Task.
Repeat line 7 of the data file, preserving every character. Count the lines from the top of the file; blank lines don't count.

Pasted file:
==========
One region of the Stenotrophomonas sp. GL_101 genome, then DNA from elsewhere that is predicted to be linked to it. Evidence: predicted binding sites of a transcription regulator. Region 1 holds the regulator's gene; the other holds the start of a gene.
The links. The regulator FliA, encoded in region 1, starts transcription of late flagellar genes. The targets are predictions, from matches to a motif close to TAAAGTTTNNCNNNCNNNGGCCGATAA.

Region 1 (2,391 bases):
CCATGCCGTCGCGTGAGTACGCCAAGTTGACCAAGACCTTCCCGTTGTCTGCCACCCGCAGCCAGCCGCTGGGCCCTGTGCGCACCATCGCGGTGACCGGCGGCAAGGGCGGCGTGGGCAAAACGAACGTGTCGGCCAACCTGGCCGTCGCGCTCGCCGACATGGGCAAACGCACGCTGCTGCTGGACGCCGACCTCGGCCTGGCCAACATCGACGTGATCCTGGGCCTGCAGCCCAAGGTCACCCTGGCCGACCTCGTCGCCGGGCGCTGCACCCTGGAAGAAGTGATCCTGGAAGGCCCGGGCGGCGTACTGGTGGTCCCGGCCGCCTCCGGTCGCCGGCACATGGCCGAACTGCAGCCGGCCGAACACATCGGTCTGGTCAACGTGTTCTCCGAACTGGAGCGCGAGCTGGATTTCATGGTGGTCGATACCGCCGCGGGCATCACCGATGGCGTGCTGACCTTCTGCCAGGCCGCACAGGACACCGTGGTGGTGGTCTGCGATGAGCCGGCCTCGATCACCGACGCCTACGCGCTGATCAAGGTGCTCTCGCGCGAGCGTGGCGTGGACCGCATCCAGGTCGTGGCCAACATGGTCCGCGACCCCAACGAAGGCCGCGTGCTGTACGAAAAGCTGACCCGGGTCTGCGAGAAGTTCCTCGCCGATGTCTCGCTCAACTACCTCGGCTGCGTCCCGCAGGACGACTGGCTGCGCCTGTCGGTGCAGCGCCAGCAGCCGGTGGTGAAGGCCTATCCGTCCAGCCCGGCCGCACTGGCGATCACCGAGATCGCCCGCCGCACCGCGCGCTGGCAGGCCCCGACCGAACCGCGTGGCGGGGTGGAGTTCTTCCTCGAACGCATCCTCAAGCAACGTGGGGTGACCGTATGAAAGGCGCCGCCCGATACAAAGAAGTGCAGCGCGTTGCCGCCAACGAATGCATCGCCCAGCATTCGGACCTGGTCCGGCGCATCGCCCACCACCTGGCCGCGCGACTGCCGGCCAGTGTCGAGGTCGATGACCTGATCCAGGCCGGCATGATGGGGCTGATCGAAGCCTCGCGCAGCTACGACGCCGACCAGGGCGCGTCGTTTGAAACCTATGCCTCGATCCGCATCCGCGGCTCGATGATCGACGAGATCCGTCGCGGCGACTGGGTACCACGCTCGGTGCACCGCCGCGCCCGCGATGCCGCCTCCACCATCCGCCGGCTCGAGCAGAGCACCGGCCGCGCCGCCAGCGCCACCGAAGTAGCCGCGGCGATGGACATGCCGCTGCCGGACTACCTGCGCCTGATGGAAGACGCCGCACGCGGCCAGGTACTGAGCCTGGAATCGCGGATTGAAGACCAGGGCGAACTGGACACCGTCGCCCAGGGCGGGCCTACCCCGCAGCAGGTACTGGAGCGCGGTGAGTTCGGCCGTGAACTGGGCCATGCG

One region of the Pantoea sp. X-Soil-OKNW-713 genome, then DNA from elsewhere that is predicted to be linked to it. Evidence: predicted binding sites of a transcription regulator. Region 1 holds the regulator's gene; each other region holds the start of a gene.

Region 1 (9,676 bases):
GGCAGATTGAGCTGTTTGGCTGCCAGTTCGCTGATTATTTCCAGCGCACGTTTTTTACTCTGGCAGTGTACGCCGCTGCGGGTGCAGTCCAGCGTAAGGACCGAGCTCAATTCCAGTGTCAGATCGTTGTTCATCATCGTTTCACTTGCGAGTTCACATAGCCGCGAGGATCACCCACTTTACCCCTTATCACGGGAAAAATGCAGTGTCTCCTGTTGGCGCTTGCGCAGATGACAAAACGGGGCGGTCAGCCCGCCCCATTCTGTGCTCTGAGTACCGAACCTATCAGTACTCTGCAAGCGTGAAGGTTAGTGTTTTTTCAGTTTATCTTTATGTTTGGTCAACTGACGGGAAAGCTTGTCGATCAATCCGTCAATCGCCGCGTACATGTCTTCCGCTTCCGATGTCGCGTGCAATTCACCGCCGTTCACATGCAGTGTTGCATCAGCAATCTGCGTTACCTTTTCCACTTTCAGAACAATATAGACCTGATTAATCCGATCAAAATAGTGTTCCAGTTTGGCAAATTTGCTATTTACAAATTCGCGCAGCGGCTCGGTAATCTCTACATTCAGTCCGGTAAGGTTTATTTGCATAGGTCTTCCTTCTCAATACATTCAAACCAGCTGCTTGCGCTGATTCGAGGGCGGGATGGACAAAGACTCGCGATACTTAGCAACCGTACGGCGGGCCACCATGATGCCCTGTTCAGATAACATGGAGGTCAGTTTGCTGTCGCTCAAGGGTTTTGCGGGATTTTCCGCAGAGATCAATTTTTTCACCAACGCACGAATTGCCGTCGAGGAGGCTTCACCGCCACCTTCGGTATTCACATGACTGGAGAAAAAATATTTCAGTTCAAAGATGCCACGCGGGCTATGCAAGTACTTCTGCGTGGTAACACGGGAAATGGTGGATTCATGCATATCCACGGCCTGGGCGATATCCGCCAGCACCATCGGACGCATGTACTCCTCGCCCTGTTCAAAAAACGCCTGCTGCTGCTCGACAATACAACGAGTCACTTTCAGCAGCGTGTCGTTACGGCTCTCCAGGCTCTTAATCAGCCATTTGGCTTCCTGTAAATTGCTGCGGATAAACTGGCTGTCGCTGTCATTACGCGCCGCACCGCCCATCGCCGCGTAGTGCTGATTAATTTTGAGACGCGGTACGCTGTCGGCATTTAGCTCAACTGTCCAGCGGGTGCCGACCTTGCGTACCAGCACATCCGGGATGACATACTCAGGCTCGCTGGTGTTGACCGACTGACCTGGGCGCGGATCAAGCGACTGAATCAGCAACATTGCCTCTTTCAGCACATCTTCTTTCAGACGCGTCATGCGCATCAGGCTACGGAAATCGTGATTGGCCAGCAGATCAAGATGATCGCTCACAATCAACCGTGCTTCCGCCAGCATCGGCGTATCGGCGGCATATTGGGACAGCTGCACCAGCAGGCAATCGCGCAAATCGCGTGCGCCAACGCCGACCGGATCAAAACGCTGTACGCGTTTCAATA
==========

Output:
GGCAGATTGAGCTGTTTGGCTGCCAGTTCGCTGATTATTTCCAGCGCACGTTTTTTACTCTGGCAGTGTACGCCGCTGCGGGTGCAGTCCAGCGTAAGGACCGAGCTCAATTCCAGTGTCAGATCGTTGTTCATCATCGTTTCACTTGCGAGTTCACATAGCCGCGAGGATCACCCACTTTACCCCTTATCACGGGAAAAATGCAGTGTCTCCTGTTGGCGCTTGCGCAGATGACAAAACGGGGCGGTCAGCCCGCCCCATTCTGTGCTCTGAGTACCGAACCTATCAGTACTCTGCAAGCGTGAAGGTTAGTGTTTTTTCAGTTTATCTTTATGTTTGGTCAACTGACGGGAAAGCTTGTCGATCAATCCGTCAATCGCCGCGTACATGTCTTCCGCTTCCGATGTCGCGTGCAATTCACCGCCGTTCACATGCAGTGTTGCATCAGCAATCTGCGTTACCTTTTCCACTTTCAGAACAATATAGACCTGATTAATCCGATCAAAATAGTGTTCCAGTTTGGCAAATTTGCTATTTACAAATTCGCGCAGCGGCTCGGTAATCTCTACATTCAGTCCGGTAAGGTTTATTTGCATAGGTCTTCCTTCTCAATACATTCAAACCAGCTGCTTGCGCTGATTCGAGGGCGGGATGGACAAAGACTCGCGATACTTAGCAACCGTACGGCGGGCCACCATGATGCCCTGTTCAGATAACATGGAGGTCAGTTTGCTGTCGCTCAAGGGTTTTGCGGGATTTTCCGCAGAGATCAATTTTTTCACCAACGCACGAATTGCCGTCGAGGAGGCTTCACCGCCACCTTCGGTATTCACATGACTGGAGAAAAAATATTTCAGTTCAAAGATGCCACGCGGGCTATGCAAGTACTTCTGCGTGGTAACACGGGAAATGGTGGATTCATGCATATCCACGGCCTGGGCGATATCCGCCAGCACCATCGGACGCATGTACTCCTCGCCCTGTTCAAAAAACGCCTGCTGCTGCTCGACAATACAACGAGTCACTTTCAGCAGCGTGTCGTTACGGCTCTCCAGGCTCTTAATCAGCCATTTGGCTTCCTGTAAATTGCTGCGGATAAACTGGCTGTCGCTGTCATTACGCGCCGCACCGCCCATCGCCGCGTAGTGCTGATTAATTTTGAGACGCGGTACGCTGTCGGCATTTAGCTCAACTGTCCAGCGGGTGCCGACCTTGCGTACCAGCACATCCGGGATGACATACTCAGGCTCGCTGGTGTTGACCGACTGACCTGGGCGCGGATCAAGCGACTGAATCAGCAACATTGCCTCTTTCAGCACATCTTCTTTCAGACGCGTCATGCGCATCAGGCTACGGAAATCGTGATTGGCCAGCAGATCAAGATGATCGCTCACAATCAACCGTGCTTCCGCCAGCATCGGCGTATCGGCGGCATATTGGGACAGCTGCACCAGCAGGCAATCGCGCAAATCGCGTGCGCCAACGCCGACCGGATCAAAACGCTGTACGCGTTTCAATA